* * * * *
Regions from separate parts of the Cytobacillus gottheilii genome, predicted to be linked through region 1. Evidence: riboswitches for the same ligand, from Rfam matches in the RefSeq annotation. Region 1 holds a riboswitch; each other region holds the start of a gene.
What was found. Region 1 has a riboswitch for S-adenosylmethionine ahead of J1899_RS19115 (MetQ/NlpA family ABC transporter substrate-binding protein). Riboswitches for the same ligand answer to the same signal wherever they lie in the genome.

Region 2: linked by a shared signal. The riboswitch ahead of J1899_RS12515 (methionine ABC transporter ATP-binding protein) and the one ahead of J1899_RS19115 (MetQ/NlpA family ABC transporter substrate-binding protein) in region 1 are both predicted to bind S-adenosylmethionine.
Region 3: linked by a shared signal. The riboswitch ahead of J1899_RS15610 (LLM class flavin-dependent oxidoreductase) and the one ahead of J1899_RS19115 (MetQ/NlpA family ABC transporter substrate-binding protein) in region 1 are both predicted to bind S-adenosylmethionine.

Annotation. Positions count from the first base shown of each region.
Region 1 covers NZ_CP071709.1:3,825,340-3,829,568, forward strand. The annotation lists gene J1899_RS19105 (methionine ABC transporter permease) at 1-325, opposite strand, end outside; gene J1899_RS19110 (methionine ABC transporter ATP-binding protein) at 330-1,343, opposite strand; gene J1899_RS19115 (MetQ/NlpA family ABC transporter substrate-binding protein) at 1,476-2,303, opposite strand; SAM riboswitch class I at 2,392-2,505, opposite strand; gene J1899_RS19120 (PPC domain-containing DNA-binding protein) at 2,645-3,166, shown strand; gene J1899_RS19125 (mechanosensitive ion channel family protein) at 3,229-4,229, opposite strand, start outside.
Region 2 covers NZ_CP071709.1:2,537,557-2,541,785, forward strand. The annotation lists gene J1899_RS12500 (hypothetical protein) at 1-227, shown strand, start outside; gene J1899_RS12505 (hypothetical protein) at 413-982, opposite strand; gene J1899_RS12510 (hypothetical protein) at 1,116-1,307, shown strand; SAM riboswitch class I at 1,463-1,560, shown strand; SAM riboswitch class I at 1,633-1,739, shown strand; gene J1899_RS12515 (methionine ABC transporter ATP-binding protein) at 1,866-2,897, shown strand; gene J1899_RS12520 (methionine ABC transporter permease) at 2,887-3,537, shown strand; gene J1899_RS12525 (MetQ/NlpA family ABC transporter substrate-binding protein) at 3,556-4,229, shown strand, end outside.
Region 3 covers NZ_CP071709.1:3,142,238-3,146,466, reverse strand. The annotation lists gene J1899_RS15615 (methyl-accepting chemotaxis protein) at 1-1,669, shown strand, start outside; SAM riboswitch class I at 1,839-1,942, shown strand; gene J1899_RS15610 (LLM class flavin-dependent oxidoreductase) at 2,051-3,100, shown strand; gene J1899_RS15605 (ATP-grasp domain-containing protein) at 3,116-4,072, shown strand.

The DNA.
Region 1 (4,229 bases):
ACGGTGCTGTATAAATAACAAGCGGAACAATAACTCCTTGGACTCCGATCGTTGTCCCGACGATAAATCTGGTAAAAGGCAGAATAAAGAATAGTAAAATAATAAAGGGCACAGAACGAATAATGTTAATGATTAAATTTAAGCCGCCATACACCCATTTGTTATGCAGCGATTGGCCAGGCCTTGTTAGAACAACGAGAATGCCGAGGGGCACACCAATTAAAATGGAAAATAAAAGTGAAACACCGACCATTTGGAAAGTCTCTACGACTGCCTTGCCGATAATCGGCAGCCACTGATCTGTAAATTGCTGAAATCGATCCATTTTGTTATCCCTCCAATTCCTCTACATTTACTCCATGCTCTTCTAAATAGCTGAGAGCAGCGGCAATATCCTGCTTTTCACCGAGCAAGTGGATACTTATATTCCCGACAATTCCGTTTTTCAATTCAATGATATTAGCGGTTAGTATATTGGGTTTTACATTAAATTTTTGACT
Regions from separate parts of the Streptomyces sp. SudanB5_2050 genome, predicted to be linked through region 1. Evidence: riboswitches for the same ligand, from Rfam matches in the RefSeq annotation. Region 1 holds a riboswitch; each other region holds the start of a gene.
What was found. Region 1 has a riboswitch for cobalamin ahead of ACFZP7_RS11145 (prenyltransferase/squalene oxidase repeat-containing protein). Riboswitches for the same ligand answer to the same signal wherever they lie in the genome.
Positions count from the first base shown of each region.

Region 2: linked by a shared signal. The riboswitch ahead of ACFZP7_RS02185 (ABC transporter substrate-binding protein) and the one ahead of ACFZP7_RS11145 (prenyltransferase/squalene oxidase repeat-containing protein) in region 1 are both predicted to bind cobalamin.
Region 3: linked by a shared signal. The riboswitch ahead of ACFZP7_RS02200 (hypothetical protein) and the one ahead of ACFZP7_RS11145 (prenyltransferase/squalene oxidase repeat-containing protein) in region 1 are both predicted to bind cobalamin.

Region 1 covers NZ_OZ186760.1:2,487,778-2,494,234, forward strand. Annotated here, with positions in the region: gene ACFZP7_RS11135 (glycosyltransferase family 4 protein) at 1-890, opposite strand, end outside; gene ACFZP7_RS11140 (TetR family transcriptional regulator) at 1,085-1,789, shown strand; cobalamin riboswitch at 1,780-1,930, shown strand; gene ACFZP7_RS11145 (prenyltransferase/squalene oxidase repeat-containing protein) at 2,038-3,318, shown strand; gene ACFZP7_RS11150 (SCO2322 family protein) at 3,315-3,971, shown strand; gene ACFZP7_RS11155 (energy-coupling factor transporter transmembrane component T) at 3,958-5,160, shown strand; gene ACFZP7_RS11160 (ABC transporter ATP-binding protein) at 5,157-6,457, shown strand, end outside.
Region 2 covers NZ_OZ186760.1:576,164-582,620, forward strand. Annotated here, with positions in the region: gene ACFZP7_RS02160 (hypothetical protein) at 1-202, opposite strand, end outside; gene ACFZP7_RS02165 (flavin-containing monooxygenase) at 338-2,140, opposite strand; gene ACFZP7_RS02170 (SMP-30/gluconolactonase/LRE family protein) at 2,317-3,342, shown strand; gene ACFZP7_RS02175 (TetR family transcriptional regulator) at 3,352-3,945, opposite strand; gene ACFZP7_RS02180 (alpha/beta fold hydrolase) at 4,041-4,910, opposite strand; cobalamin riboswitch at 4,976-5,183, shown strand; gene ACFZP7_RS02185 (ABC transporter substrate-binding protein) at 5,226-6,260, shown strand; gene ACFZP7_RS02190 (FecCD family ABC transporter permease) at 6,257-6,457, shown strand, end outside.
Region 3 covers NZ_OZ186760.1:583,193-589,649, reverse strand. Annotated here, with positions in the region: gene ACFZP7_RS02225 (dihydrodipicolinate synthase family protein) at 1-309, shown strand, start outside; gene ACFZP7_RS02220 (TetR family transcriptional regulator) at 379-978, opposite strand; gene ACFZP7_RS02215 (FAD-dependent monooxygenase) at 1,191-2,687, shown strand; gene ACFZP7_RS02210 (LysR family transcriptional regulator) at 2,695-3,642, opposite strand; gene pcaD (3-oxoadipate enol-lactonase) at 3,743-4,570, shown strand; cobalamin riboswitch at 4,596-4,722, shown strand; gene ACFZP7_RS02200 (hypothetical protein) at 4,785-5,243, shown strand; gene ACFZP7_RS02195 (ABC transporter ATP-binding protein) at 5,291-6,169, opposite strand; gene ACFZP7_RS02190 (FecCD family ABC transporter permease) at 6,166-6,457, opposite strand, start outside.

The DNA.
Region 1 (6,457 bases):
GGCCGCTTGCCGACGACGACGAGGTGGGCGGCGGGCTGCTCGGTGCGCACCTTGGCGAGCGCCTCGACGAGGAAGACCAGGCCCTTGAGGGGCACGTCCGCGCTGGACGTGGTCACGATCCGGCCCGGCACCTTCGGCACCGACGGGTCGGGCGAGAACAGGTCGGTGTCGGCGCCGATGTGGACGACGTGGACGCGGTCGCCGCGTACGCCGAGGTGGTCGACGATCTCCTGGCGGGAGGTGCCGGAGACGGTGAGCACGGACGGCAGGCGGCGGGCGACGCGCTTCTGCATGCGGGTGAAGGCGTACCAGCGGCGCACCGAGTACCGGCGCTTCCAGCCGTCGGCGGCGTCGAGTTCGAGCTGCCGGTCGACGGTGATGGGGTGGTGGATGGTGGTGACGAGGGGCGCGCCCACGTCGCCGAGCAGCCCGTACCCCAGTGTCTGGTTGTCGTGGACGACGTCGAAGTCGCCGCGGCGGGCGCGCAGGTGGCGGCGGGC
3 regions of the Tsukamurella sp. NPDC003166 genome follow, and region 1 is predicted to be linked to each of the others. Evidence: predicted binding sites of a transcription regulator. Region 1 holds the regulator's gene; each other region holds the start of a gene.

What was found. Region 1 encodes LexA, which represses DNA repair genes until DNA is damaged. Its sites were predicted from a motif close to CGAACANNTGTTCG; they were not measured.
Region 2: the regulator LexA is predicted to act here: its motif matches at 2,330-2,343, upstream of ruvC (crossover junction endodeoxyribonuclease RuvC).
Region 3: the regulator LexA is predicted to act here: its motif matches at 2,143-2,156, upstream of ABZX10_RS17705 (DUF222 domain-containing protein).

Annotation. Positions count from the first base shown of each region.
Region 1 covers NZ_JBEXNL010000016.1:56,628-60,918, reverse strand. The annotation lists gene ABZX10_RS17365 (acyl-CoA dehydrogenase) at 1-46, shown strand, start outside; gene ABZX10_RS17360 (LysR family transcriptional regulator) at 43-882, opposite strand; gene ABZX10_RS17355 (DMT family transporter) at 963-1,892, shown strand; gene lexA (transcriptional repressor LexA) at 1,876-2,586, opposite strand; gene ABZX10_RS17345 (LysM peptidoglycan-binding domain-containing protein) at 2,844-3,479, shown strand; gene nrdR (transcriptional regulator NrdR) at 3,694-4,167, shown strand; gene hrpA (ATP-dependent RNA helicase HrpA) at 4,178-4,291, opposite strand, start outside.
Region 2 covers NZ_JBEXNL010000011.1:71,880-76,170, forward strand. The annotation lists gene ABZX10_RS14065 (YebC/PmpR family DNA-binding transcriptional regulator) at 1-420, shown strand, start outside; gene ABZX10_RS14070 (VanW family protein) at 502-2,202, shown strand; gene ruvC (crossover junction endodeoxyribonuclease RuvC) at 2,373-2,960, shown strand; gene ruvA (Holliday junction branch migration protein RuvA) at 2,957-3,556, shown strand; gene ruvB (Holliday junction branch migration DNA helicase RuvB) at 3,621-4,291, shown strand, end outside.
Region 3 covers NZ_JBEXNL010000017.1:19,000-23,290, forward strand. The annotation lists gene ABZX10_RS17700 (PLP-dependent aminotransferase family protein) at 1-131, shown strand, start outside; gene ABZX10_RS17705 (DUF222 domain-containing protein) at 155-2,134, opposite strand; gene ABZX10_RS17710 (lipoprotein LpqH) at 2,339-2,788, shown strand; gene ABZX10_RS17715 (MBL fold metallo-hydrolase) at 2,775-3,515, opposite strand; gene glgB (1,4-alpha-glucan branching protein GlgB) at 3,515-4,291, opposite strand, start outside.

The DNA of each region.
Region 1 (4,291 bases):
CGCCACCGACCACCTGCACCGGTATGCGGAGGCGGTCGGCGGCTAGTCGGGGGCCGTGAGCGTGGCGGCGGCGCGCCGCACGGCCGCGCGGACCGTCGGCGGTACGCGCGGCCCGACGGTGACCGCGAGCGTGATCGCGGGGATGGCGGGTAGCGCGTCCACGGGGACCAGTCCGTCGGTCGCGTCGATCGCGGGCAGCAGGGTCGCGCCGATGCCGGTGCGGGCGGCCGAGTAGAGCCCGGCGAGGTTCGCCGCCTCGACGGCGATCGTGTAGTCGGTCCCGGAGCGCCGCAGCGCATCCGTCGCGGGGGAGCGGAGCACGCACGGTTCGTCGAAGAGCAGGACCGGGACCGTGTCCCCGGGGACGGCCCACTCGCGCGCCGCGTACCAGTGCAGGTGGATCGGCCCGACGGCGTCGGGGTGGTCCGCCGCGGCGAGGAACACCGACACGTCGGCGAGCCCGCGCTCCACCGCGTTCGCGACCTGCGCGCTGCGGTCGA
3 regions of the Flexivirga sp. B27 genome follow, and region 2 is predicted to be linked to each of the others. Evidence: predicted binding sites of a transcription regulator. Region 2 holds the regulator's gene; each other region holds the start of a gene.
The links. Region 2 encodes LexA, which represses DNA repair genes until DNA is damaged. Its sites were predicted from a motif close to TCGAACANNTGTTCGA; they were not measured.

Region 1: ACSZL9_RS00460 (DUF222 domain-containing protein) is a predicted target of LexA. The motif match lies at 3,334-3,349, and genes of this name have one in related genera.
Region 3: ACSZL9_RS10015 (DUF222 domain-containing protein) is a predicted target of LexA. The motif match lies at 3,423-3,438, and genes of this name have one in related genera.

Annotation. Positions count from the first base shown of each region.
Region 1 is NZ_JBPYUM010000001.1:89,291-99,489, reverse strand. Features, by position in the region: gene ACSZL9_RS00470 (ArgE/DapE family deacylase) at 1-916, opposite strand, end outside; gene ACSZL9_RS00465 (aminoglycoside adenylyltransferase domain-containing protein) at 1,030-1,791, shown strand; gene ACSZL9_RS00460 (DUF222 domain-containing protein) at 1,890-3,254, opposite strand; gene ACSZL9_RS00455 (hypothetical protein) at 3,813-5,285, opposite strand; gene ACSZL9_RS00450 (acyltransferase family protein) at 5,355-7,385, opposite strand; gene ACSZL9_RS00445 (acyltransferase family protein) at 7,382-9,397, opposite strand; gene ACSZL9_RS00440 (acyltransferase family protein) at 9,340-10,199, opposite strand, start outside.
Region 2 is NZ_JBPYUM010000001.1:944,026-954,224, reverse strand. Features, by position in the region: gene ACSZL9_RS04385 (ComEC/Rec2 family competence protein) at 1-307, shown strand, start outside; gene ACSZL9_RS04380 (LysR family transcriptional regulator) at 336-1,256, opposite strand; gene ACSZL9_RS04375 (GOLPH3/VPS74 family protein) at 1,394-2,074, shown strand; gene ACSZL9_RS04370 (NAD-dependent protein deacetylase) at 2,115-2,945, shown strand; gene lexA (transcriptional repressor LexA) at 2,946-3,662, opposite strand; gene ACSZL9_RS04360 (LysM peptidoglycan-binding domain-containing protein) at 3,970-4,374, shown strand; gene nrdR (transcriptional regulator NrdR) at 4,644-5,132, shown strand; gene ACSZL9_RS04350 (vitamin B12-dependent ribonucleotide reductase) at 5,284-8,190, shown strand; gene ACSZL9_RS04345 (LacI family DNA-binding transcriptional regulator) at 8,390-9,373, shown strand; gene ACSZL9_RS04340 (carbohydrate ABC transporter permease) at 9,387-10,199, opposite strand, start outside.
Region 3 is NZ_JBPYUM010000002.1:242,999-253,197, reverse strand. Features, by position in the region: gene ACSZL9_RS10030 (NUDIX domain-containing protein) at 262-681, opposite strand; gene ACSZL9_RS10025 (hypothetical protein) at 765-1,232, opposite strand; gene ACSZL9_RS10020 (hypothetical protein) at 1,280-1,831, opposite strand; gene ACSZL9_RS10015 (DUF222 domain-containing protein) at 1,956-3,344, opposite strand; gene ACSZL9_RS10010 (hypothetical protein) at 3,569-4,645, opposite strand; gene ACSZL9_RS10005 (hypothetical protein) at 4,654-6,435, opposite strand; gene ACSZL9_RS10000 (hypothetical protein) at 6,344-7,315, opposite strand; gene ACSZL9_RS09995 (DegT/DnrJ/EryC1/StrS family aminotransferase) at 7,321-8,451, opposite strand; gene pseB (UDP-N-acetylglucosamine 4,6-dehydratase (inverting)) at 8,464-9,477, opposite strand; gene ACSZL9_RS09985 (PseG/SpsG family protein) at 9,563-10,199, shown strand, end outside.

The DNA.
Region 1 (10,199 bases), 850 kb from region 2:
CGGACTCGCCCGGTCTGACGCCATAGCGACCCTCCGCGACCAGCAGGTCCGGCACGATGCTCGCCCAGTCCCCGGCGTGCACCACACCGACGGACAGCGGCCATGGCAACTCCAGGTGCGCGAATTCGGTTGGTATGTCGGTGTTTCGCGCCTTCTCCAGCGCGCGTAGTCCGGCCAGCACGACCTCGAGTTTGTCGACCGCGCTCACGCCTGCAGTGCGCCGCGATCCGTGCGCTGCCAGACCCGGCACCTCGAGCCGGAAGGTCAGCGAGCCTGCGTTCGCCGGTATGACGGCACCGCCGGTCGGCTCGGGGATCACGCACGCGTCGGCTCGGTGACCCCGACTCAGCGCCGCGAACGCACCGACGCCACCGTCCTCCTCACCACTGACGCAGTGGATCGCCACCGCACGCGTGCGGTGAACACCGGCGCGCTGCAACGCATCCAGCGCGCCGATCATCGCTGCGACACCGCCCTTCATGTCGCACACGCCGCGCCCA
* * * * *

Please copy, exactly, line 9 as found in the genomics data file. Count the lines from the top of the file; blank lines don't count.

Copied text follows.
The DNA.